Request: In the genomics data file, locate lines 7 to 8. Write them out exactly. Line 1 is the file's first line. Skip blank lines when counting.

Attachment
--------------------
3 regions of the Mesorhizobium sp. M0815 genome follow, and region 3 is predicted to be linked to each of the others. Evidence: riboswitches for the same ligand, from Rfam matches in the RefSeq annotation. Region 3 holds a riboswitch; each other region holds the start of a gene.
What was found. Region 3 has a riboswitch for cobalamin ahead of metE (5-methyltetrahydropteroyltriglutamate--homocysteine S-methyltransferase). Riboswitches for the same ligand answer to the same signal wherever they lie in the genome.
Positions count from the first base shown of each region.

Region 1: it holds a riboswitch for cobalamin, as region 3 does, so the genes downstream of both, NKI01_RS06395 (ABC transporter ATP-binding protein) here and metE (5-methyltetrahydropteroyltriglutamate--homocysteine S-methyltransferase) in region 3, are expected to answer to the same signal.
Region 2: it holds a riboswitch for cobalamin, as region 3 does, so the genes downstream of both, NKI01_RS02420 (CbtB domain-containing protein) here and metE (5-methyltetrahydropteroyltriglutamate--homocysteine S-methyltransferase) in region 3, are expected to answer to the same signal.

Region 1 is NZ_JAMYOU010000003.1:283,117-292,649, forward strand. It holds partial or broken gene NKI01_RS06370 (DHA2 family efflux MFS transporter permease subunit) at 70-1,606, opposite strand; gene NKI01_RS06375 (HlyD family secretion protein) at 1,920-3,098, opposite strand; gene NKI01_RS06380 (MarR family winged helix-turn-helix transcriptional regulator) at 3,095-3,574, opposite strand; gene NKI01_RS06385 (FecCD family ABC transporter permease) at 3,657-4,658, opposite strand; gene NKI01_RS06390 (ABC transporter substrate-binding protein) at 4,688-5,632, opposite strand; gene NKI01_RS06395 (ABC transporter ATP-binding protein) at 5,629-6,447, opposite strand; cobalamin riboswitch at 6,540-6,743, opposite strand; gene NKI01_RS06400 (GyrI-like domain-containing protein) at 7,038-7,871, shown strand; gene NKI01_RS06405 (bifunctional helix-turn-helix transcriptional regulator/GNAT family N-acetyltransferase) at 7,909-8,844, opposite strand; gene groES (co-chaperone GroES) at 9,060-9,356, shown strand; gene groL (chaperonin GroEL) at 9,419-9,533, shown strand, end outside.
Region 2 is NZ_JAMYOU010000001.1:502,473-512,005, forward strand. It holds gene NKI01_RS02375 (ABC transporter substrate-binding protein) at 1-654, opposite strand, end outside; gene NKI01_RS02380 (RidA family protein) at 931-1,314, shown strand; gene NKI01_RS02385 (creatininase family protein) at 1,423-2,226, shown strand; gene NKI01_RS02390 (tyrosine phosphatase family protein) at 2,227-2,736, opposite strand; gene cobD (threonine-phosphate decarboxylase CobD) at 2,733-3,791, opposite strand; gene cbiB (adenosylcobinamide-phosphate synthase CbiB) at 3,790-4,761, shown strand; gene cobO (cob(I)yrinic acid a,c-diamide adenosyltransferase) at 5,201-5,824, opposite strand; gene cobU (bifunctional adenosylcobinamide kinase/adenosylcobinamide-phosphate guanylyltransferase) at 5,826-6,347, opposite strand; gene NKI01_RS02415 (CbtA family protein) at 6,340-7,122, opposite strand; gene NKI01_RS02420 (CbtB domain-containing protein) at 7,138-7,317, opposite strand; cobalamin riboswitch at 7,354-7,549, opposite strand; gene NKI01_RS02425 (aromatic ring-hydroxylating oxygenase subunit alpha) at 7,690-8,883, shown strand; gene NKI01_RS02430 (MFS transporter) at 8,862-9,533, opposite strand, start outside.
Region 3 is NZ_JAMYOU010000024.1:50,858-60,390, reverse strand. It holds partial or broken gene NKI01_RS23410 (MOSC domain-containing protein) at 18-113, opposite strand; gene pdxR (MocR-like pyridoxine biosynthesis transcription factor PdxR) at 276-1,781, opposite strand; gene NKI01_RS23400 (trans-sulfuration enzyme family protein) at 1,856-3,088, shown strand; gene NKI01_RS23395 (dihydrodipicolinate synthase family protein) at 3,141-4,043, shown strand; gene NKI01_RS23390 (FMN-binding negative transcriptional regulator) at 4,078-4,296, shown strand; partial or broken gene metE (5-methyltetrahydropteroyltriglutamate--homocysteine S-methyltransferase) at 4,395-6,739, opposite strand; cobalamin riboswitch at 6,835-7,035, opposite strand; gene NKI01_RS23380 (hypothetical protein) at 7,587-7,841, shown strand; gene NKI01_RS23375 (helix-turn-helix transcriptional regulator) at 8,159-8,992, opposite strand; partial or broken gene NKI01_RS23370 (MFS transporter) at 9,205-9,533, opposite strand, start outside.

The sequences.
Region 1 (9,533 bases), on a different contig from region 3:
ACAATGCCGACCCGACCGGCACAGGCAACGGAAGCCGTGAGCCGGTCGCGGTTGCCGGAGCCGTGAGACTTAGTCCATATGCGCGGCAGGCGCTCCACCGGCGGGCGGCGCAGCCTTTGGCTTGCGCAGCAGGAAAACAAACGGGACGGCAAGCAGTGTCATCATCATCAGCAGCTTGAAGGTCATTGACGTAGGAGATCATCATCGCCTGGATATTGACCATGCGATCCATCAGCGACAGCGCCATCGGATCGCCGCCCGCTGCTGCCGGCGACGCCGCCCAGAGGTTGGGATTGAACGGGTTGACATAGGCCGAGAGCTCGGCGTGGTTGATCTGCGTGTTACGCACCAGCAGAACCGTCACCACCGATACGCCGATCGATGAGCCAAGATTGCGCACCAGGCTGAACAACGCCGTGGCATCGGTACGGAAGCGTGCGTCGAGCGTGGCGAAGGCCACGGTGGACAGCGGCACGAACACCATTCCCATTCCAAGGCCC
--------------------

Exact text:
Region 2 is NZ_JAMYOU010000001.1:502,473-512,005, forward strand. It holds gene NKI01_RS02375 (ABC transporter substrate-binding protein) at 1-654, opposite strand, end outside; gene NKI01_RS02380 (RidA family protein) at 931-1,314, shown strand; gene NKI01_RS02385 (creatininase family protein) at 1,423-2,226, shown strand; gene NKI01_RS02390 (tyrosine phosphatase family protein) at 2,227-2,736, opposite strand; gene cobD (threonine-phosphate decarboxylase CobD) at 2,733-3,791, opposite strand; gene cbiB (adenosylcobinamide-phosphate synthase CbiB) at 3,790-4,761, shown strand; gene cobO (cob(I)yrinic acid a,c-diamide adenosyltransferase) at 5,201-5,824, opposite strand; gene cobU (bifunctional adenosylcobinamide kinase/adenosylcobinamide-phosphate guanylyltransferase) at 5,826-6,347, opposite strand; gene NKI01_RS02415 (CbtA family protein) at 6,340-7,122, opposite strand; gene NKI01_RS02420 (CbtB domain-containing protein) at 7,138-7,317, opposite strand; cobalamin riboswitch at 7,354-7,549, opposite strand; gene NKI01_RS02425 (aromatic ring-hydroxylating oxygenase subunit alpha) at 7,690-8,883, shown strand; gene NKI01_RS02430 (MFS transporter) at 8,862-9,533, opposite strand, start outside.
Region 3 is NZ_JAMYOU010000024.1:50,858-60,390, reverse strand. It holds partial or broken gene NKI01_RS23410 (MOSC domain-containing protein) at 18-113, opposite strand; gene pdxR (MocR-like pyridoxine biosynthesis transcription factor PdxR) at 276-1,781, opposite strand; gene NKI01_RS23400 (trans-sulfuration enzyme family protein) at 1,856-3,088, shown strand; gene NKI01_RS23395 (dihydrodipicolinate synthase family protein) at 3,141-4,043, shown strand; gene NKI01_RS23390 (FMN-binding negative transcriptional regulator) at 4,078-4,296, shown strand; partial or broken gene metE (5-methyltetrahydropteroyltriglutamate--homocysteine S-methyltransferase) at 4,395-6,739, opposite strand; cobalamin riboswitch at 6,835-7,035, opposite strand; gene NKI01_RS23380 (hypothetical protein) at 7,587-7,841, shown strand; gene NKI01_RS23375 (helix-turn-helix transcriptional regulator) at 8,159-8,992, opposite strand; partial or broken gene NKI01_RS23370 (MFS transporter) at 9,205-9,533, opposite strand, start outside.